Sunday, August 27, 2017

Why I Embraced Vagabonding


I was a traditional entrepreneur from the age of 23 until my mid 40s. Then a whirlwind of unforeseeable events took place and the current of those e emts took me on an adventure I never saw coming.

I've been vagabonding since 2004. I go to places without a plan of how long I will stay, have experiences and then move on. 

Whether I am on the hunt to discover unknown adventures I can't define, or leaving a life behind is unclear. But the experiences are raw, unfettered, and real. 

They stimulate the imagination and bring into focus a truth l live by: nothing is for certain and everything is subject to change. Nothing is better or worse, it is simply something new and original.

When people ask me why I vagabond, I can only say that it is to experience life up close and personal, without filters. To see cultures, people, lifestyles, and absorb them first, then, in hindsight -- with the clarity that time and distance provides -- form opinions about it. Rather than having opinions first and seeking out information to validate those beliefs.

People seem -- to me -- to be driven by the past regrets they can't change, or planning for a future that may never come. So I choose to live in the moment, not necessarily for it. I find clarity of mind in that strange space between being disconnected from all that is around me, yet completely aware of it.

After 20 years of a very traditional life, where I founded and ran various companies, some financially very successful, some not, and during the worst financial fallout of my life (where I lost everything, including my apartment in NYC), something happened. I let go: the current of life has since taken me on adventurous, confusing, and wondrous journeys.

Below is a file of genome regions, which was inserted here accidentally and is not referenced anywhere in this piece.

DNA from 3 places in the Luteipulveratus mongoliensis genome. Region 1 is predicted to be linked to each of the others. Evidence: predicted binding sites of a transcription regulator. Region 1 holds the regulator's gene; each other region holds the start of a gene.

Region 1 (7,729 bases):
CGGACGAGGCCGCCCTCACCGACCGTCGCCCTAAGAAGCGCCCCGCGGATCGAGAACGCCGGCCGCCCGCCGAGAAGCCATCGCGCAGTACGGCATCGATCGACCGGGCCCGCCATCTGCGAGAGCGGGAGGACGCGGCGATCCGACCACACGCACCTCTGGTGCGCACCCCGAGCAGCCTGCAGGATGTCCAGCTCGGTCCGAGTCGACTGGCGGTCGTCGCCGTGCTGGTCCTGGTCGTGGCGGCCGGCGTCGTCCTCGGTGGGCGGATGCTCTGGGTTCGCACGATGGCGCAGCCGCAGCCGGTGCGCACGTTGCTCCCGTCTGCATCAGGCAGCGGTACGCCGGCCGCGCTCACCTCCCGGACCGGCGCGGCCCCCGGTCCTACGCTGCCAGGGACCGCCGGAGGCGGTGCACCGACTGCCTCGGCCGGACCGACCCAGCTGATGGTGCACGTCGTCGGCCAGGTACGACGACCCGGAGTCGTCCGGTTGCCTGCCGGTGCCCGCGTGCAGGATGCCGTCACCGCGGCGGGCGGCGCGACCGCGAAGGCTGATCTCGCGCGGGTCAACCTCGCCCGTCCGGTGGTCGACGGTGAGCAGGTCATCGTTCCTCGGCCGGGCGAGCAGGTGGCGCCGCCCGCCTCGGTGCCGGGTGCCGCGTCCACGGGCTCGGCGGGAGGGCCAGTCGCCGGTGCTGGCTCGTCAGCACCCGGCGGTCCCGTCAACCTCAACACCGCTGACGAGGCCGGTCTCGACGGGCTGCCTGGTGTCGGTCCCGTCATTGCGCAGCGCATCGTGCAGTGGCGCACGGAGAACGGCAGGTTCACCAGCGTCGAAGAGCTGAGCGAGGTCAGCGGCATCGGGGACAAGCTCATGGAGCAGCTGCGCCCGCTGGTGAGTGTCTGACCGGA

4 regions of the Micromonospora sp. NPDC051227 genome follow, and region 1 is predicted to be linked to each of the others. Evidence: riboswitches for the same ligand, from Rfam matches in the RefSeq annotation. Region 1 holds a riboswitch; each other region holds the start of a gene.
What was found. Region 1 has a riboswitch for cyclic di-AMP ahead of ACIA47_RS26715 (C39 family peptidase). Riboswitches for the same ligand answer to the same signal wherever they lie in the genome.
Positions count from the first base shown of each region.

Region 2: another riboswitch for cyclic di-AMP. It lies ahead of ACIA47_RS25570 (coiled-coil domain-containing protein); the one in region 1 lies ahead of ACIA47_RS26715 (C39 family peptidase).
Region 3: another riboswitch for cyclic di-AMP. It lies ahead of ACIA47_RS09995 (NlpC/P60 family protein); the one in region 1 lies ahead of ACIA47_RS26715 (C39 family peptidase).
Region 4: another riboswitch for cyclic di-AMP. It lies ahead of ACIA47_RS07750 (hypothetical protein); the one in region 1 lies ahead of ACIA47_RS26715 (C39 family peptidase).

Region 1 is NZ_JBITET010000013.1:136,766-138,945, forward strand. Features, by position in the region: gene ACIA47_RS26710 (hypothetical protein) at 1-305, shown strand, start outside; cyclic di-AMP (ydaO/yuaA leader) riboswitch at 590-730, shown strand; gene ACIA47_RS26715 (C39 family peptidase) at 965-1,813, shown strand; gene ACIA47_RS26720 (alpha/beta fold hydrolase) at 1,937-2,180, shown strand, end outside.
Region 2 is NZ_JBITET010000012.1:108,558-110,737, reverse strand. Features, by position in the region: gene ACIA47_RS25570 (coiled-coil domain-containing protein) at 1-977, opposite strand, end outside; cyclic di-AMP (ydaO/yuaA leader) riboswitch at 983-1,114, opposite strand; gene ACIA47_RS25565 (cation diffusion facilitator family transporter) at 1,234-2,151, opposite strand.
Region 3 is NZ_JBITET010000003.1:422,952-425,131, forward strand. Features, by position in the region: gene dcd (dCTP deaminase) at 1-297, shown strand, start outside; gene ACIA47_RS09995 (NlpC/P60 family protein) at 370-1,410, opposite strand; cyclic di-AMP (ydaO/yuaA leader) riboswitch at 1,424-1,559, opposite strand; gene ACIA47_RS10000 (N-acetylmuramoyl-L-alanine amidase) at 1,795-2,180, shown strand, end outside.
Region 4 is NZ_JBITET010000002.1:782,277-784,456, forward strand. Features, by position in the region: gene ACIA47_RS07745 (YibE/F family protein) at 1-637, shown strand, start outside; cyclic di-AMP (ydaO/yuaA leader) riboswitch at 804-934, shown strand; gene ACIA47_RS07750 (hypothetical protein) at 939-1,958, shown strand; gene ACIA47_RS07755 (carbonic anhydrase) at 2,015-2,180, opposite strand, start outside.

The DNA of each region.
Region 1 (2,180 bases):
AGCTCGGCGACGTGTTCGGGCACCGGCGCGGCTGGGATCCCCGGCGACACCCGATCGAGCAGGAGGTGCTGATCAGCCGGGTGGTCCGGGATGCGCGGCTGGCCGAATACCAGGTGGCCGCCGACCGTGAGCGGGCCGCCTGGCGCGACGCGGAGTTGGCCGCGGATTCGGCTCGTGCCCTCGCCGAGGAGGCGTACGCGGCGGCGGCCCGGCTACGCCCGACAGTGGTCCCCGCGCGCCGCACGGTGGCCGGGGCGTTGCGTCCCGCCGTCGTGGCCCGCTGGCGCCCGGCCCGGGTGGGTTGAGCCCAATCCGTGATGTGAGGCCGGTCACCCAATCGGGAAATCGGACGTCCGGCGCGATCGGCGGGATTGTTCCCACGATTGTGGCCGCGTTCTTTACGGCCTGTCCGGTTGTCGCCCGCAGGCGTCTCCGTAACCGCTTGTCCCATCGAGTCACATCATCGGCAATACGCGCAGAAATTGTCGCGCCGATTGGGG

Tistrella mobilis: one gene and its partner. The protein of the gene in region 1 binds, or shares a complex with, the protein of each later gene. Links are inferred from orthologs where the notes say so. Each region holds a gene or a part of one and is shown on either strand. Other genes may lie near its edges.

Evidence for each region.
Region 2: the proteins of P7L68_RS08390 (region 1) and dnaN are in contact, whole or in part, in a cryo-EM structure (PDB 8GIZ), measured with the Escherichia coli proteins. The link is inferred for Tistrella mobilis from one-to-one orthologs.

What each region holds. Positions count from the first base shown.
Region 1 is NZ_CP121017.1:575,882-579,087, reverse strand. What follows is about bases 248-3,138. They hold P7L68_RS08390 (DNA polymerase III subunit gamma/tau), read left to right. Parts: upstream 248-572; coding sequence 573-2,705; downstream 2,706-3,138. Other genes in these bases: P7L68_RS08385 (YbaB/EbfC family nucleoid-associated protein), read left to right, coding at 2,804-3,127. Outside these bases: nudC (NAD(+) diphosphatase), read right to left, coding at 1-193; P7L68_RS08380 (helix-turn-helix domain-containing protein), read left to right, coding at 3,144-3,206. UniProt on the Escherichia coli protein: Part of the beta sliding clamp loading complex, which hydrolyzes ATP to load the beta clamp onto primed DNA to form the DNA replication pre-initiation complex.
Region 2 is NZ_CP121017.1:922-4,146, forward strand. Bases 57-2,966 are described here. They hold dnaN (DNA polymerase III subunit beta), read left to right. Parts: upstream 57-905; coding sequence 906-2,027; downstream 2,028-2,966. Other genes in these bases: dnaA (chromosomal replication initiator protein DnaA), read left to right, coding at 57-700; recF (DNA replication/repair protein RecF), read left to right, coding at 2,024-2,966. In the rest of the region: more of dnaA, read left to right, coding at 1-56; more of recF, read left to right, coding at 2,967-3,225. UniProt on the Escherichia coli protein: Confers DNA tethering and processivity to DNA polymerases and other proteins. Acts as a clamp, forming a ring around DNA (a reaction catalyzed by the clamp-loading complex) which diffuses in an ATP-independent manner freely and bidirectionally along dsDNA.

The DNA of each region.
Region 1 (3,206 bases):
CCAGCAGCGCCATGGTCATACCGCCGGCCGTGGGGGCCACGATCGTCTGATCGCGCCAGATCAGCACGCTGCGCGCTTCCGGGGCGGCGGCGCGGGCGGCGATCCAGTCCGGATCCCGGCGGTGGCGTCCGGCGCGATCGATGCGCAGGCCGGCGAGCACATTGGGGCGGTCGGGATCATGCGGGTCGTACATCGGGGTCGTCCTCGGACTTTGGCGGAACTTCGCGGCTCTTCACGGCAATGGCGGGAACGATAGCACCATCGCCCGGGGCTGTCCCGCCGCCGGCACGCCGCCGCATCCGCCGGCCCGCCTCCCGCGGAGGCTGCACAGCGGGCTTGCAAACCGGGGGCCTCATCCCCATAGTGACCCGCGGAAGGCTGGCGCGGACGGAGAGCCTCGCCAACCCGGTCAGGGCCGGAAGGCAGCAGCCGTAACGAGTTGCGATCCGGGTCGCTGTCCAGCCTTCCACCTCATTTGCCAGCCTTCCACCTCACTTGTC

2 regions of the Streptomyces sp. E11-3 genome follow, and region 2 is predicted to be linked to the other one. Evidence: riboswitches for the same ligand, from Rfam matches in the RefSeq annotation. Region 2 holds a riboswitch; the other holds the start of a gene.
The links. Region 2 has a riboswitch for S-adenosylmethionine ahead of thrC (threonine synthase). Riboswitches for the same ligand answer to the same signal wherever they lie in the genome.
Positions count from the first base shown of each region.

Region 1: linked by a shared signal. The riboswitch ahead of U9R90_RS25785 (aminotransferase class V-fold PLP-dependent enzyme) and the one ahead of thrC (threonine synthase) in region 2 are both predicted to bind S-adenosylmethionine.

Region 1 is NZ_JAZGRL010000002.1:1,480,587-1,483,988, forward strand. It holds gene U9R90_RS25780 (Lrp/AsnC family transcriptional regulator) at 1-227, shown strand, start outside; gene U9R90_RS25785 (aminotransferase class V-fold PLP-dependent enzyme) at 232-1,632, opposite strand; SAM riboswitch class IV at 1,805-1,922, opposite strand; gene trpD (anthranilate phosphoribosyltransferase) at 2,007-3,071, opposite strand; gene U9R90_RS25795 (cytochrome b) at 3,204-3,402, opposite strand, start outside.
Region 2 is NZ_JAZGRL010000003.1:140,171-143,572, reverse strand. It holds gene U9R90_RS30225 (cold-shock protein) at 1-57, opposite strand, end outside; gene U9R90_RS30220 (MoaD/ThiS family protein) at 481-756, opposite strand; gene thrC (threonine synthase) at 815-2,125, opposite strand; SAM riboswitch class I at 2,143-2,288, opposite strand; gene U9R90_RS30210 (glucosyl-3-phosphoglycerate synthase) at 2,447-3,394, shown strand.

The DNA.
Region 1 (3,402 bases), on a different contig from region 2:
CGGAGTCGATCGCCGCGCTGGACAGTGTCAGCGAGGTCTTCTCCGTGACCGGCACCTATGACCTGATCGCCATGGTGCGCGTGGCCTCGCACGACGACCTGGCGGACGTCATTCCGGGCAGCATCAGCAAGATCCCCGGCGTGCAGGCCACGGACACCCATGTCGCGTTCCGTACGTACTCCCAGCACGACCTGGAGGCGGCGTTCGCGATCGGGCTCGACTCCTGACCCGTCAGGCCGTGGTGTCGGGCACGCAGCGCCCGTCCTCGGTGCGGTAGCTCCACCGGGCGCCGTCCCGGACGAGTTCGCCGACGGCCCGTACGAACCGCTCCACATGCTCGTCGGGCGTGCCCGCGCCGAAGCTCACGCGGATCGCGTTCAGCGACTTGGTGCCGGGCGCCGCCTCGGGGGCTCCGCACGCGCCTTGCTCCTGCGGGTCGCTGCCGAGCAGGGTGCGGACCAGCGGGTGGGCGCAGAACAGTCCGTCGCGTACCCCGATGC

Some see me as adventurous, other a lunatic. Life is like that -- everyone has an opinion.

During those down years I began to write, and for the first time was inspired by doing something that I liked the process of as much as the results it generated, for better or worse. There was no end game to it. Rather, something I began doing simply for the experience of doing it.

Because I had a business persona for two decades, complete with designer suits, short-cropped hair, and big fancy cars, I adopted a pseudonym s as writer.

I wrote for magazines like American Songwriter, Glide, Jazz Review and others, and even had a NY nightlife column for a while.

Shortly after I moved to Buenos Aires for a 10 day trip with a friend (where I stayed for 7 glorious years) I had read a great book entitled "Vagabonding: An Uncommon Guide to the Art of Long Distance World Travel" by Rolf Potts. In it he shared his views on travel preparedness and tips, but also infused his worldviews. It captivated me, he spoke of things I had long felt but were unable to express. I did express my views however in my review of it.